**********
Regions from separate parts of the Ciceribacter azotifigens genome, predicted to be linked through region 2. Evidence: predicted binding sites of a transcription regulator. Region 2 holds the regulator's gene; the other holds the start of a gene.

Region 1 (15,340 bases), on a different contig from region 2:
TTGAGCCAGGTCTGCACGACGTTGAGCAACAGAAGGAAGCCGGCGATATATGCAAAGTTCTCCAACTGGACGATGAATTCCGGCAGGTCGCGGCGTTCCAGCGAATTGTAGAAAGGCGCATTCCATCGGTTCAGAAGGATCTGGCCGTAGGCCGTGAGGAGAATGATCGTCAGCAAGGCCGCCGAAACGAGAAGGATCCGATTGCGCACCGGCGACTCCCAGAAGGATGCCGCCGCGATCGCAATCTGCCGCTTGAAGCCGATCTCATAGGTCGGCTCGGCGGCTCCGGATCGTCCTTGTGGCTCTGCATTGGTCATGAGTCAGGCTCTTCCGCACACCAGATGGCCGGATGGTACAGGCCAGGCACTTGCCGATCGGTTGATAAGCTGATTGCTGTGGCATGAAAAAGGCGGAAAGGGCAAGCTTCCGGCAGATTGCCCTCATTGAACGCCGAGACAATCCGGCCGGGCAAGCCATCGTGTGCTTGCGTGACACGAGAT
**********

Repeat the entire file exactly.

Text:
Regions from separate parts of the Ciceribacter azotifigens genome, predicted to be linked through region 2. Evidence: predicted binding sites of a transcription regulator. Region 2 holds the regulator's gene; the other holds the start of a gene.

Region 1 (15,340 bases), on a different contig from region 2:
TTGAGCCAGGTCTGCACGACGTTGAGCAACAGAAGGAAGCCGGCGATATATGCAAAGTTCTCCAACTGGACGATGAATTCCGGCAGGTCGCGGCGTTCCAGCGAATTGTAGAAAGGCGCATTCCATCGGTTCAGAAGGATCTGGCCGTAGGCCGTGAGGAGAATGATCGTCAGCAAGGCCGCCGAAACGAGAAGGATCCGATTGCGCACCGGCGACTCCCAGAAGGATGCCGCCGCGATCGCAATCTGCCGCTTGAAGCCGATCTCATAGGTCGGCTCGGCGGCTCCGGATCGTCCTTGTGGCTCTGCATTGGTCATGAGTCAGGCTCTTCCGCACACCAGATGGCCGGATGGTACAGGCCAGGCACTTGCCGATCGGTTGATAAGCTGATTGCTGTGGCATGAAAAAGGCGGAAAGGGCAAGCTTCCGGCAGATTGCCCTCATTGAACGCCGAGACAATCCGGCCGGGCAAGCCATCGTGTGCTTGCGTGACACGAGAT